DANCE ON | ENSEMBLE - WORKS IN SILENCE - LUCINDA CHILDS
Anna Herrmann, Emma Lewis, Gesine Moog, Miki Orihara,
artistic direction / stager
DANCE ON / DIEHL+RITTER
DANCE ON is an initiative by DIEHL+RITTER gUG funded by the Federal Government Commissioner for Culture and the Media.
STUK House for Dance, Image and Sound, Leuven (BE),
Münchner Kammerspiele, Munich (DE)
Doppelpass Fund of the German Federal Cultural Foundation
STUK House for Dance, Image and Sound, Leuven (BE)
approx. 60 minutes
links & downloads
> performance sheet (EN)
> dossier de diffusion (FR)
> full video (password)
> HR photos (password)
> technical rider (password)
> Interview Lucinda Childs and Ty Boomershine (video)
> Interview with dance critic Elisabeth Nehring on the video recording of Dance On's Work in Silence. (audio, in German)
> A Steady Pulse, Restaging Lucinda Childs 1973-78, by The Pew Center for Arts & Heritage
LATEST NEWS Unfortunately, the premiere at STUK in Leuven couldn't take place due to sanitary measures as a result of the pandemic. However, the company produced a beautiful recording of the piece that has been broadcast around the internet in November. We can send you the link to the video upon request and we will keep you posted about upcoming new dates.
"The recording is as pure as the pieces themselves and makes me incredibly curious to see them live. With their complex minimalism and their combination of formalism and vitality – exuberance, almost, while still maintaining a strong structure – they suit this company extremely well […] Their dancing is fantastic.” (Elisabeth Nehring, dance critic, 18 December 2020)
"Working in dance during a time requiring physical separation has proven to be an almost impossible endeavour. For the Dance On Ensemble we are fortunate to have embarked on a series of works prior to the pandemic that, once travel restrictions and personal lockdown measures were eased, has proven to be not only possible, but timely, poetic and evocative of the social issues we face within this new situation.
Community. Sharing. Understanding. All things that have become precious and needed are directly the labor and the message that Lucinda Childs Works in Silence conveys. A quiet unspoken dialogue between performers facing their own paths in a shared space. Whose outcome can only be successful when one’s sense of self is acknowledged, and released to the greater good of the group. The dancers work to understand what they need to continue, and leave behind what isn’t absolutely essential. Focusing instead on what their individual strengths can bring to the support of the unity.
The physical language of Lucinda Childs focuses on the essential. Moving through space by walking, changing direction, skipping, turning, all within a rhythmic structure that is the invisible network through which the dancers communicate. In this essence we see how returning to what is simple and clear is at the core of what defines beauty. And experiencing the beautiful collectively as an audience… this is joy." Ty Boomershine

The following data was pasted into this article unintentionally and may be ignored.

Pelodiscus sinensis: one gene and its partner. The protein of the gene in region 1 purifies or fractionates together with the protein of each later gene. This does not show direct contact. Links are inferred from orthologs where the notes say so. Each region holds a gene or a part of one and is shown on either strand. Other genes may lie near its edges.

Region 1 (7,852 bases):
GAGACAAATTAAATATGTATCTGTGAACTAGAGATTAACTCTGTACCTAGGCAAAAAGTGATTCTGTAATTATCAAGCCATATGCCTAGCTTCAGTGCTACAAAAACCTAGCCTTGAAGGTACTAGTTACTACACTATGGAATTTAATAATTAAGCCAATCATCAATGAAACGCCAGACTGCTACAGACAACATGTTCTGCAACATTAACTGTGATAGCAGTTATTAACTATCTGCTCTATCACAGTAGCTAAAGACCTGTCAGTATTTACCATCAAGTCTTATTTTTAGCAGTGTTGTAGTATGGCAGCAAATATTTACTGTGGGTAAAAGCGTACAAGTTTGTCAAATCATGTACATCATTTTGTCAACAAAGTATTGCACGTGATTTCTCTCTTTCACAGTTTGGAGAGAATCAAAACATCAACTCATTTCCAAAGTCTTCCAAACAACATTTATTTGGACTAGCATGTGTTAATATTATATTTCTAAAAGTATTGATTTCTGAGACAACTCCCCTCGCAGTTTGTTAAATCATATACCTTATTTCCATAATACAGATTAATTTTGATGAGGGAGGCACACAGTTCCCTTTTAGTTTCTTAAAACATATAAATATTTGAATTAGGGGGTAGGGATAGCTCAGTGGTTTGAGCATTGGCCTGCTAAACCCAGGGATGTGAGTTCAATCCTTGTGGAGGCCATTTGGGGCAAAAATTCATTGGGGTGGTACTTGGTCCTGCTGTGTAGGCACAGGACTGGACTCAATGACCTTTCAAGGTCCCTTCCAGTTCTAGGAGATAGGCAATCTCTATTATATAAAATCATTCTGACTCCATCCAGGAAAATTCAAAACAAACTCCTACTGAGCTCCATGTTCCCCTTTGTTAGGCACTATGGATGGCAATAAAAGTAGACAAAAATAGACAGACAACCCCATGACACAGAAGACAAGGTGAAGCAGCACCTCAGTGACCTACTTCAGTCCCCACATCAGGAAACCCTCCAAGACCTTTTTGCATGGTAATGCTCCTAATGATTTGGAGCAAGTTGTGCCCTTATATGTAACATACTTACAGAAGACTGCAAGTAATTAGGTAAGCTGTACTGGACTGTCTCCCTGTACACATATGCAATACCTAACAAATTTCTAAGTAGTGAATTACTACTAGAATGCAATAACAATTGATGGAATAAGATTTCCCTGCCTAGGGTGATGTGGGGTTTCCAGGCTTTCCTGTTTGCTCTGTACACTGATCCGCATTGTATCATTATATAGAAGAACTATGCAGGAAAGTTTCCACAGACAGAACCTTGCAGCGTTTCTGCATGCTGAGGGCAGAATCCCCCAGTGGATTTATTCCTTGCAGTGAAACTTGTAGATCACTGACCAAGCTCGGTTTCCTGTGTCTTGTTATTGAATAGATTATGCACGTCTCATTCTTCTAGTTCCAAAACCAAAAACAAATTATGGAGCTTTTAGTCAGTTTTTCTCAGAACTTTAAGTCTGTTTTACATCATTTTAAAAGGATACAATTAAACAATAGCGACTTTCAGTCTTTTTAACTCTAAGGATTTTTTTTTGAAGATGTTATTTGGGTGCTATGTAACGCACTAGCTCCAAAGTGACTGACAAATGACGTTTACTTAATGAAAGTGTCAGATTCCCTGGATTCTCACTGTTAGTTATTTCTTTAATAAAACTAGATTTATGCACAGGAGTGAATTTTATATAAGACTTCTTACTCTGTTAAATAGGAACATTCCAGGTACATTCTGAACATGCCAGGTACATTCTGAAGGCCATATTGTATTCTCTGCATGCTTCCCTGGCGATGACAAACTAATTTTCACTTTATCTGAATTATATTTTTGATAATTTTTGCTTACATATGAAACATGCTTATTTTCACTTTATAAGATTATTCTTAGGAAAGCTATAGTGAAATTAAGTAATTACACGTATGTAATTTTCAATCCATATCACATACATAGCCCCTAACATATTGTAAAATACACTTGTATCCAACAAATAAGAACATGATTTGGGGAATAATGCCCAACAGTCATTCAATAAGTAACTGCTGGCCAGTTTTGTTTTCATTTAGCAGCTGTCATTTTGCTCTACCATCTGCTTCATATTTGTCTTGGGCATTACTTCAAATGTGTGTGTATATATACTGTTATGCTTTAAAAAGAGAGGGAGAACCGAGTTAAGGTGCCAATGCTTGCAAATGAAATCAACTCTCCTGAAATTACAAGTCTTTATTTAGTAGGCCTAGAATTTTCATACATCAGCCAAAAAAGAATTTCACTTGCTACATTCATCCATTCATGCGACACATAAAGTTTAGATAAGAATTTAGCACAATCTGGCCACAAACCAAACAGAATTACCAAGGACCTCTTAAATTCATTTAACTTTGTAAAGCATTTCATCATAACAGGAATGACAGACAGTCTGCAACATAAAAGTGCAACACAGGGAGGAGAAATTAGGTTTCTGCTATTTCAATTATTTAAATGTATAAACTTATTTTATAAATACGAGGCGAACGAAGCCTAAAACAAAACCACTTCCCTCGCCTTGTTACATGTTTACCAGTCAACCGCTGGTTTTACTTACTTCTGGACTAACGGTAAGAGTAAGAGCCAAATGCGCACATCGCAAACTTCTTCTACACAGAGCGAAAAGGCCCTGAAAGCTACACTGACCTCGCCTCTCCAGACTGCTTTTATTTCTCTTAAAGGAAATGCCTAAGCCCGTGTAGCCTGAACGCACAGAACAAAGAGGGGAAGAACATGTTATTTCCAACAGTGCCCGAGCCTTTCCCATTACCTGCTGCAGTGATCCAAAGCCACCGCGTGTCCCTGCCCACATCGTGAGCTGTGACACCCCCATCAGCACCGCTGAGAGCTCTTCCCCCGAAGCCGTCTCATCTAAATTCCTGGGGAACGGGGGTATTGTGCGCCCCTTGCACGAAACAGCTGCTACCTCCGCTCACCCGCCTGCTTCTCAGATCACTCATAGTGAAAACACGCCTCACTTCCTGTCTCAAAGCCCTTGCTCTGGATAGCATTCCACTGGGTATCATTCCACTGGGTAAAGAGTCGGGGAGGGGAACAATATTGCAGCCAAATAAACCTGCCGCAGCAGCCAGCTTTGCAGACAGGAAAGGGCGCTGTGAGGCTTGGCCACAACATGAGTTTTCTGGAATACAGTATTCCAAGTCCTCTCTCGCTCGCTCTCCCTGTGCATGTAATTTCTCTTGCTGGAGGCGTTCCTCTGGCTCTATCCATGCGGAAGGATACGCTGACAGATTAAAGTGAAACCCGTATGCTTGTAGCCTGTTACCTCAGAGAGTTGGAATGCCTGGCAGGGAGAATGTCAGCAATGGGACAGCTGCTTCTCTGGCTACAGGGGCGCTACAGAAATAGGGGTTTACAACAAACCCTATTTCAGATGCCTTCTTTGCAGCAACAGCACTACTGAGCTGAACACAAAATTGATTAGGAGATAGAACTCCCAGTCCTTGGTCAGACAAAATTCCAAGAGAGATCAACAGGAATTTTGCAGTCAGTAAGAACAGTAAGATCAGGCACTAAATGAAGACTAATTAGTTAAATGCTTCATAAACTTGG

"Works in Silence" has no music, but the rhythm of the audible steps. The dancers have to listen to each other so that everything works. The way the crossing and criss-crossing fills them with happiness is transmitted to the audience. Time flies."
Katrin Bettina Müller, taz, 12 July 2021
"Not only for the choreographer, but for dance and dance history in general, these precise, reduced works show above all what the movement aesthetic of postmodern dance can be at its best: namely, an almost magical suggestion."
Elisabeth Nehring, tanz, March 2021
WORKS IN SILENCE / FIVE CHOREOGRAPHIES BY LUCINDA CHILDS
Untitled Trio - premiere June 1, 1968 /1973; Judson Memorial Church, New York, NY
Congeries on Edges for 20 Obliques - premiere March 8, 1975; Y.M.C.A. Nyack New York
Katema - premiere March 12, 1978; Stedelijk Museum, Amsterdam
Radial Courses - premiere June 23, 1976; Washington Square Methodist Church, New York, NY
Melody Excerpt - premiere November 3, 1977; Brooklyn Academy of Music, Brooklyn, NY
18 December 2021 - Münchner Kammerspiele, Munich (DE)
19 December 2021 - Münchner Kammerspiele, Munich (DE)
18 February 2022 - Holland Dance Festival, Theater aan het Spui, Den Haag (NL)
19 February 2022 - Holland Dance Festival, Theater aan het Spui, Den Haag (NL)
19 November 2020 - STUK, House for Dance, Image and Sound, Leuven (BE) - premiere - postponed due to sanitary measures
20 November 2020 - STUK, House for Dance, Image and Sound, Leuven (BE) - postponed due to sanitary measures
21 November 2020 - STUK, House for Dance, Image and Sound, Leuven (BE) - postponed due to sanitary measures
22 November 2020 - STUK, House for Dance, Image and Sound, Leuven (BE) - postponed due to sanitary measures
WORKS IN SILENCE offer insight into a decisive development phase of one of the most important choreographers of the 20th century. This collection of early works from the extensive repertory of Lucinda Childs is specifically exciting both because of its rarity and due to its importance in the dance field. Most of these works have not been seen since they were shown in the 1970’s. In these dances Lucinda has left behind props, objects, the spoken word, symbolic movement, all hallmarks of the era of the Judson Dance theatre and chosen to focus on the passage of the body through space. To zero in on the essence of initial movement, which, for Childs, was the act of walking. From walking to running, to changing direction, to skipping, to leaping, illustrating the evolution of movement into dance through the choreographic vision of Lucinda Childs.
“I think it’s very musical for dancers to share a pulse,” she says. “They have to listen to each other. That’s what a musical ensemble does. They tune in to each other in a very precise way.” This is a rare entrance into a crucial period of transformation by one of the world’s most important choreographers and directors, who’s impact on both the world of the visual arts and influence on a generation of choreographers cannot be overstated. These works express a fragility and a humanity that is a perfect example of the value of experience, and ideally suited to a group of dancers that bring with them their own abundant histories and knowledge. In the act of stripping away all artifice and theatricality, the beauty and truth of wisdom is confronted, shared, and exposed.